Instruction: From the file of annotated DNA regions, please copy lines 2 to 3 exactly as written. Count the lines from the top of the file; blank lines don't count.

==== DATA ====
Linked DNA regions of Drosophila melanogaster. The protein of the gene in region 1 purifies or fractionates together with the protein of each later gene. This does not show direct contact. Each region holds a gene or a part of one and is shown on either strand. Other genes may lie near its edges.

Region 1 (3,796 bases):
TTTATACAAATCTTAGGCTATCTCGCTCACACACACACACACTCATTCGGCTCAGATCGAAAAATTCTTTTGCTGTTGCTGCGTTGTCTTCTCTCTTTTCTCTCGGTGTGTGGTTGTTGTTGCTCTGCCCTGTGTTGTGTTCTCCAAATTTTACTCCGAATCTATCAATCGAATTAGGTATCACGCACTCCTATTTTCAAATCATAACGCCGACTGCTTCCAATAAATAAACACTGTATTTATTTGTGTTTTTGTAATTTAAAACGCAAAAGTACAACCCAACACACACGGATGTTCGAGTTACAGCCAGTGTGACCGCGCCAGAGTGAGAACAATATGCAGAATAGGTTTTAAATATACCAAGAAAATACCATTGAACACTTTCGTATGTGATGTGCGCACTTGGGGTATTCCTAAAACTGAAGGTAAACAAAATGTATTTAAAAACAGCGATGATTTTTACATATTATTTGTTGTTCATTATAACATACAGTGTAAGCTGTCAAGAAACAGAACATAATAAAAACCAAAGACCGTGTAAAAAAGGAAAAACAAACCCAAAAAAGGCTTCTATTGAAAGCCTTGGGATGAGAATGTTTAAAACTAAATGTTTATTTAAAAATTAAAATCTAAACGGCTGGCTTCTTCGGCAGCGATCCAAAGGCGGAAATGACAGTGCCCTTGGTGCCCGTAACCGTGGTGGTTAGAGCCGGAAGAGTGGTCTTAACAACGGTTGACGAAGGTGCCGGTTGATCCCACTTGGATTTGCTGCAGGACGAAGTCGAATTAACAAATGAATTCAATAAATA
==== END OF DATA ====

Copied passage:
Region 1 (3,796 bases):
TTTATACAAATCTTAGGCTATCTCGCTCACACACACACACACTCATTCGGCTCAGATCGAAAAATTCTTTTGCTGTTGCTGCGTTGTCTTCTCTCTTTTCTCTCGGTGTGTGGTTGTTGTTGCTCTGCCCTGTGTTGTGTTCTCCAAATTTTACTCCGAATCTATCAATCGAATTAGGTATCACGCACTCCTATTTTCAAATCATAACGCCGACTGCTTCCAATAAATAAACACTGTATTTATTTGTGTTTTTGTAATTTAAAACGCAAAAGTACAACCCAACACACACGGATGTTCGAGTTACAGCCAGTGTGACCGCGCCAGAGTGAGAACAATATGCAGAATAGGTTTTAAATATACCAAGAAAATACCATTGAACACTTTCGTATGTGATGTGCGCACTTGGGGTATTCCTAAAACTGAAGGTAAACAAAATGTATTTAAAAACAGCGATGATTTTTACATATTATTTGTTGTTCATTATAACATACAGTGTAAGCTGTCAAGAAACAGAACATAATAAAAACCAAAGACCGTGTAAAAAAGGAAAAACAAACCCAAAAAAGGCTTCTATTGAAAGCCTTGGGATGAGAATGTTTAAAACTAAATGTTTATTTAAAAATTAAAATCTAAACGGCTGGCTTCTTCGGCAGCGATCCAAAGGCGGAAATGACAGTGCCCTTGGTGCCCGTAACCGTGGTGGTTAGAGCCGGAAGAGTGGTCTTAACAACGGTTGACGAAGGTGCCGGTTGATCCCACTTGGATTTGCTGCAGGACGAAGTCGAATTAACAAATGAATTCAATAAATA